Austin Riley

Austin Riley

25-Year-Old Third Baseman3B
Atlanta Braves
2023 Fantasy Outlook
Riley now has 3.16 years of major league service (trust us, don't look it up,) and has quickly established himself as one of the premier power hitters in baseball with elite metrics in Barrel%, Average Exit Velocity, HardHit%, and awesome walk up music. The expected stats from 2021 told us the .300 average was an outllier, so the 30-point drop in batting average did not come as much of a surprise. That said, he does profile as someone who should see some type of bump in batting average with the shift rules changing this season. Sure, he doesn't walk that often and his strikeouts are a bit on the high side, but this is a modern day Mike Schmidt at the plate who may eventually need a new defensive position given his limitations at the hot corner. He is a solid four-category performer who continues to improve his draft status and finished this season as the 21st most valuable player in standard formats. There is a strong chance he does not make it to the 3rd round this season so plan accordingly. Read Past Outlooks
RANKSFrom Preseason
$Signed a 10-year, $212 million contract extension with the Braves in August of 2022. Contract includes $20 million team option for 2033.
Gets breather Wednesday
3BAtlanta Braves
October 5, 2022
Riley isn't starting Wednesday against Miami.
ANALYSIS
Riley has gone 0-for-10 with a run, two walks and five strikeouts over the last three games, and he'll get a rare day off for Wednesday's regular-season finale. Ehire Adrianza is starting at the hot corner and batting ninth.
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Batting Stats
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2022
2021
2020
2019
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2021 MLB Game Log
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2020 MLB Game Log
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Batting Order Slot Breakdown
vs Right-Handed Pitchers
vs RHP
#1
#2
#3
#4
#5
#6
#7
#8
#9
67
36
1
2
vs Left-Handed Pitchers
vs LHP
#1
#2
#3
#4
#5
#6
#7
#8
#9
36
15
1
Left/Right Batting Splits
Since 2020
 
 
+6%
OPS vs LHP
2022
 
 
+34%
OPS vs LHP
2021
 
 
+25%
OPS vs RHP
2020
 
 
+9%
OPS vs LHP
OPS PA R HR RBI SB AVG OBP SLG
Since 2020vs Left .907 365 43 16 48 1 .295 .359 .548
Since 2020vs Right .852 1190 162 63 179 1 .277 .347 .505
2022vs Left 1.084 172 21 11 25 1 .329 .413 .671
2022vs Right .811 521 69 27 68 1 .255 .328 .483
2021vs Left .752 149 17 3 18 0 .274 .322 .430
2021vs Right .941 513 74 30 89 0 .312 .380 .560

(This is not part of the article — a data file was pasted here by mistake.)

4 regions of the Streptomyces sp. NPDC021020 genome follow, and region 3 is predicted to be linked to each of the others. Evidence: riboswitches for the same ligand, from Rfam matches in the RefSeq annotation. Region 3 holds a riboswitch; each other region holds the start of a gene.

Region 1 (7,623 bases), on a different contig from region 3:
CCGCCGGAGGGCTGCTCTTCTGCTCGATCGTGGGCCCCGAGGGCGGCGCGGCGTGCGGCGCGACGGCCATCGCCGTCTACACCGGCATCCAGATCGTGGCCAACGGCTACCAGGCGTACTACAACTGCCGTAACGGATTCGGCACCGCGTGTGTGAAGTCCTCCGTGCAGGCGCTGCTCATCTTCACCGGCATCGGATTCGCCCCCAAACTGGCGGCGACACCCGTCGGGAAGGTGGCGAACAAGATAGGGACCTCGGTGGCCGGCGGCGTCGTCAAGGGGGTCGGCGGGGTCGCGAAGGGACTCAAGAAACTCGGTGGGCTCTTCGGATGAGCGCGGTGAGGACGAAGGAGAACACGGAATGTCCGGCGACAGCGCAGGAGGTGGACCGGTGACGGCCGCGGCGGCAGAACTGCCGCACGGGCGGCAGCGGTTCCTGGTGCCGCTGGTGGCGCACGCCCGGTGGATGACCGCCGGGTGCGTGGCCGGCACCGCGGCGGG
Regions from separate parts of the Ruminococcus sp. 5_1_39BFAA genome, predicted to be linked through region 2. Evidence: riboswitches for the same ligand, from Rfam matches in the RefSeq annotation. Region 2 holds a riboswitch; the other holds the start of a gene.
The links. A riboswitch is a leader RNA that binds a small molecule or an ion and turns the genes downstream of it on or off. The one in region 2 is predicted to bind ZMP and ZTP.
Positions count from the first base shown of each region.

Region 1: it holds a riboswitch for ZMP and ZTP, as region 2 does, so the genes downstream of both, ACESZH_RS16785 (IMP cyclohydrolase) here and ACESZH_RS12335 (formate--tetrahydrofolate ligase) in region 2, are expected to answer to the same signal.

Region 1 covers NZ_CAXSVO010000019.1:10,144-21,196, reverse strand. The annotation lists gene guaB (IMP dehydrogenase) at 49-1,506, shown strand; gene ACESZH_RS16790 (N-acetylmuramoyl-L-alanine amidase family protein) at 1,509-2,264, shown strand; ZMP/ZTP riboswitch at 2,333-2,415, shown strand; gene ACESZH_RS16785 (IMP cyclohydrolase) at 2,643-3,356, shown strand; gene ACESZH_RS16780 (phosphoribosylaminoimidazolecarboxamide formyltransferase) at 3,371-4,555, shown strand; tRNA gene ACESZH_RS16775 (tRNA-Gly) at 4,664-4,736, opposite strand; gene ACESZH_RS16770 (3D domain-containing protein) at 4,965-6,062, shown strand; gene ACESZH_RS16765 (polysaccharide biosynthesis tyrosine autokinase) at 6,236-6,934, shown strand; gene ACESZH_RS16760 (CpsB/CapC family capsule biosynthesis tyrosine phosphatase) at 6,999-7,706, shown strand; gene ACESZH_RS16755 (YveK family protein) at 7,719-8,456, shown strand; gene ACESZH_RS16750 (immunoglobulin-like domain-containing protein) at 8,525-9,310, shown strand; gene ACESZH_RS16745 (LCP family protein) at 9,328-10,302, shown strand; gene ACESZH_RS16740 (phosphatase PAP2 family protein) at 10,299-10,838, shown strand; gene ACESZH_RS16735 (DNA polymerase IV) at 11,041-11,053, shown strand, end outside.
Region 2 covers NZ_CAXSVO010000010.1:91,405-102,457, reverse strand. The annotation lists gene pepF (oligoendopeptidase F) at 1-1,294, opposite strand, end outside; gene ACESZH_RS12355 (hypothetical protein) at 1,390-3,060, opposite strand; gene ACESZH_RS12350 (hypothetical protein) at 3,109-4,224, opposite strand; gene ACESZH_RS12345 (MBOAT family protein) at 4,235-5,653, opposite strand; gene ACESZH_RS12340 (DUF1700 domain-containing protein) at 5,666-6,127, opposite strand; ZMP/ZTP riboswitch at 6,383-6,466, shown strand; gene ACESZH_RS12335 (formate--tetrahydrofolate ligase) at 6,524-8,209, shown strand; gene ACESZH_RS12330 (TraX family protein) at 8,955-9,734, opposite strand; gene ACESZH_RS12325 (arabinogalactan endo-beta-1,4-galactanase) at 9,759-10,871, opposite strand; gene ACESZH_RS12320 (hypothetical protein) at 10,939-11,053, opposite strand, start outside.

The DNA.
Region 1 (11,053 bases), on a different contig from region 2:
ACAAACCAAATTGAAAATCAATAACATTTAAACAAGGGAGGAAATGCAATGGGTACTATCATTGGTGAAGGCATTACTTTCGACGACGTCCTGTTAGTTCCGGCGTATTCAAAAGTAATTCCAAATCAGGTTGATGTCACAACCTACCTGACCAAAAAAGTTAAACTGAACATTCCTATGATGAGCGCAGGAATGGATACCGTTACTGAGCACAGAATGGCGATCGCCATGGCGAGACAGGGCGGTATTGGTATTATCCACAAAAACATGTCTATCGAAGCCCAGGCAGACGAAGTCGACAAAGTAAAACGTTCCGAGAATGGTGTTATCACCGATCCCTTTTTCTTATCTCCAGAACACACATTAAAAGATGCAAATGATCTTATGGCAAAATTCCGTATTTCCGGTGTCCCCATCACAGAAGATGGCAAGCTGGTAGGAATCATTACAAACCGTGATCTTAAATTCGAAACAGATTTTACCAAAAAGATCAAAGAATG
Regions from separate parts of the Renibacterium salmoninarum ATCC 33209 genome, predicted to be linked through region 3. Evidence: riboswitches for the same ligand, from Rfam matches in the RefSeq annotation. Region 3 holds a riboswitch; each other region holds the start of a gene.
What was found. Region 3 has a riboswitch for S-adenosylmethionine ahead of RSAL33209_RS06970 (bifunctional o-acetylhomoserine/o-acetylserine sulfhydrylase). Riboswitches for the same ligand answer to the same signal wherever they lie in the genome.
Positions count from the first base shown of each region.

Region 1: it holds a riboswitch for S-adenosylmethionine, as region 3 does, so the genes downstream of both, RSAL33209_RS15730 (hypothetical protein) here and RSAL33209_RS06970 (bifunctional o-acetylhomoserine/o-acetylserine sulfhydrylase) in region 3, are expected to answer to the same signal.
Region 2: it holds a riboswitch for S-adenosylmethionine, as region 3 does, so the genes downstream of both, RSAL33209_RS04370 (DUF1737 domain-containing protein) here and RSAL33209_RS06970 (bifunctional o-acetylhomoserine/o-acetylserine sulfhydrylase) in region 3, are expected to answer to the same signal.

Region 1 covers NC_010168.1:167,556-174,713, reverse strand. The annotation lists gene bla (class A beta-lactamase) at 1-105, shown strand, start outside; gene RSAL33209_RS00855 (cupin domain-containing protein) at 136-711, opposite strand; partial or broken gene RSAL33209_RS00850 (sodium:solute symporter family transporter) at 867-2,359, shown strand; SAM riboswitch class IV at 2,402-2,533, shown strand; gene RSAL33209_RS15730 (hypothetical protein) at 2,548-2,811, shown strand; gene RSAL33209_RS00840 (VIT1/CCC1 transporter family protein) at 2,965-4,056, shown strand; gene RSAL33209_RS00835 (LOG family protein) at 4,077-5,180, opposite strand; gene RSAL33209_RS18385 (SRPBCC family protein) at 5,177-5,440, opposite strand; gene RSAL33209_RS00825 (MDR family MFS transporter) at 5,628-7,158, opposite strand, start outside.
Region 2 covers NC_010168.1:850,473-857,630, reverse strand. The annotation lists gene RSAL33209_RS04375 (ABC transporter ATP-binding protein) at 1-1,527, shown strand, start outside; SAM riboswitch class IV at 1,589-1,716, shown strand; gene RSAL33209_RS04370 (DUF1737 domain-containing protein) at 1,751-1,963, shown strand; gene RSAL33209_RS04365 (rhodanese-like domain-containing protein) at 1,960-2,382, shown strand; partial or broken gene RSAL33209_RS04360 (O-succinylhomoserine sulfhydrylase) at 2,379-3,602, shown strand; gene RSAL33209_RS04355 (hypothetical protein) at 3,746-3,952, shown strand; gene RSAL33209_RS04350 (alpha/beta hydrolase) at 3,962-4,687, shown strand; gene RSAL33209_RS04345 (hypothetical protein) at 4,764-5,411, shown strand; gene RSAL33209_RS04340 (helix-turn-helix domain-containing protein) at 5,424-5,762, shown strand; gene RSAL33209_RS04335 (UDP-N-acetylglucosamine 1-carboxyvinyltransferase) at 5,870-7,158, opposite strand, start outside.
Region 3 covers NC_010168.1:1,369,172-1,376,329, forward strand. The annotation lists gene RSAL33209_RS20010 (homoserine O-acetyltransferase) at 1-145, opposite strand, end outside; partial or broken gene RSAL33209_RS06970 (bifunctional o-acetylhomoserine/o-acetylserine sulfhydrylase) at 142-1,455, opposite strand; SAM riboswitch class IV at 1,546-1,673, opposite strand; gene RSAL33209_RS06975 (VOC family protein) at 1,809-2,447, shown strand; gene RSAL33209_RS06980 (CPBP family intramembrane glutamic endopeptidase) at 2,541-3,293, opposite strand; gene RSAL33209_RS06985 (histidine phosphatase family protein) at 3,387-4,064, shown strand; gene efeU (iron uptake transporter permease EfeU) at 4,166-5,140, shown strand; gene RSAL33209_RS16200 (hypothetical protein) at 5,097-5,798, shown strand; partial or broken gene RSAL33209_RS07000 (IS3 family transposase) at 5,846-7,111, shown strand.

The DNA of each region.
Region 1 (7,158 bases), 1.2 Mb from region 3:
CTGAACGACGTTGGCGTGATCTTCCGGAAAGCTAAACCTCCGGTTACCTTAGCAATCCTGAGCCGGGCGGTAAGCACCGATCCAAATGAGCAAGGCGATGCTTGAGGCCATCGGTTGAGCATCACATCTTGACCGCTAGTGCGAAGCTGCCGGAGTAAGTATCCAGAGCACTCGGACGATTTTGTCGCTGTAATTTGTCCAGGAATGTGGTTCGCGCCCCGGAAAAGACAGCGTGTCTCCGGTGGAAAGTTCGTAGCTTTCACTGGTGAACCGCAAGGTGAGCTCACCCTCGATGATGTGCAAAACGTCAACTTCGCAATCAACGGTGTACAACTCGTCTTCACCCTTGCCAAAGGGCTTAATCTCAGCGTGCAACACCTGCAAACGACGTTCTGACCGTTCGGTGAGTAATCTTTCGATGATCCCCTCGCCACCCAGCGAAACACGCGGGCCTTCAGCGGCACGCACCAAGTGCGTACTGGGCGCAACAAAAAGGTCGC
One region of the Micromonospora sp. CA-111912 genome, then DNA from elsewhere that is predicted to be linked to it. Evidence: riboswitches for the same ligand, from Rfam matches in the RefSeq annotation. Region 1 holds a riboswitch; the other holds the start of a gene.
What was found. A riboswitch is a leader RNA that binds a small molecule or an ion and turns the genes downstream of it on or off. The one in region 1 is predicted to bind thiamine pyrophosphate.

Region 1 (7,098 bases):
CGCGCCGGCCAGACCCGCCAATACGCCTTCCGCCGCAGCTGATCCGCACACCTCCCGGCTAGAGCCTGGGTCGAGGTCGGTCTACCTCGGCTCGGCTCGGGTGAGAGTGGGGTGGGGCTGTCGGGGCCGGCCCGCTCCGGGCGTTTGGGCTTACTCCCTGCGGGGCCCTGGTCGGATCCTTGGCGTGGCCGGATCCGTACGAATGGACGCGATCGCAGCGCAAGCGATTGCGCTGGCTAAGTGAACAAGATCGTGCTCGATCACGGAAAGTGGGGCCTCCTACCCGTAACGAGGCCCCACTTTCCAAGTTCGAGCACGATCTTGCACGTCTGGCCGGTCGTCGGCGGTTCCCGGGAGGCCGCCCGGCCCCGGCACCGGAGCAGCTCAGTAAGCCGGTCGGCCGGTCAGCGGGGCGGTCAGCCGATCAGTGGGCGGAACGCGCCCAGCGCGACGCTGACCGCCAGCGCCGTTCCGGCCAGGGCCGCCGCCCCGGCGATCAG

2020vs Left .761 44 5 2 5 0 .244 .273 .488
2020vs Right .700 156 19 6 22 0 .238 .301 .399
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Home/Away Batting Splits
Since 2020
 
 
+3%
OPS at Home
2022
 
 
+22%
OPS at Home
2021
 
 
+18%
OPS on Road
2020
 
 
+6%
OPS at Home
OPS PA R HR RBI SB AVG OBP SLG
Since 2020Home .877 750 99 40 117 1 .287 .352 .525
Since 2020Away .852 811 106 39 110 1 .277 .349 .503
2022Home .964 339 48 24 49 1 .297 .363 .601
2022Away .792 354 42 14 44 1 .249 .336 .456
2021Home .823 320 39 13 53 0 .287 .344 .479
2021Away .968 342 52 20 54 0 .319 .389 .579
2020Home .738 91 12 3 15 0 .244 .341 .397
2020Away .697 115 12 5 12 0 .236 .270 .427
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Stat Review
How does Austin Riley compare to other hitters?
This section compares his stats with all batting seasons from the previous three seasons (minimum 400 plate appearances)*. The bar represents the player's percentile rank. For example, if the bar is halfway across, then the player falls into the 50th percentile for that stat and it would be considered average.

* Exit Velocity and Barrels/PA % are benchmarked against 2019 data (min 400 PA) and Hard Hit Rate is benchmarked against last season's data (min 400 PA). See here for more exit velocity/barrels stats plus an explanation of current limitations with that data set.
  • BB/K
    Walk to strikeout ratio
  • BB Rate
    The percentage of plate appearances resulting in a walk.
  • K Rate
    The percentage of plate appearances resulting in a strikeout.
  • BABIP
    Batting average on balls in play. Measures how many of a batter’s balls in play go for hits.
  • ISO
    Isolated Power. Slugging percentage minus batting average. A computation used to measure a batter's raw power.
  • AVG
    Batting average. Hits divided by at bats.
  • OBP
    On Base Percentage. A measure of how often a batters reaches base. Roughly equal to number of times on base divided by plate appearances.
  • SLG
    Slugging Percentage. A measure of the batting productivity of a hitter. It is calculated as total bases divided by at bats.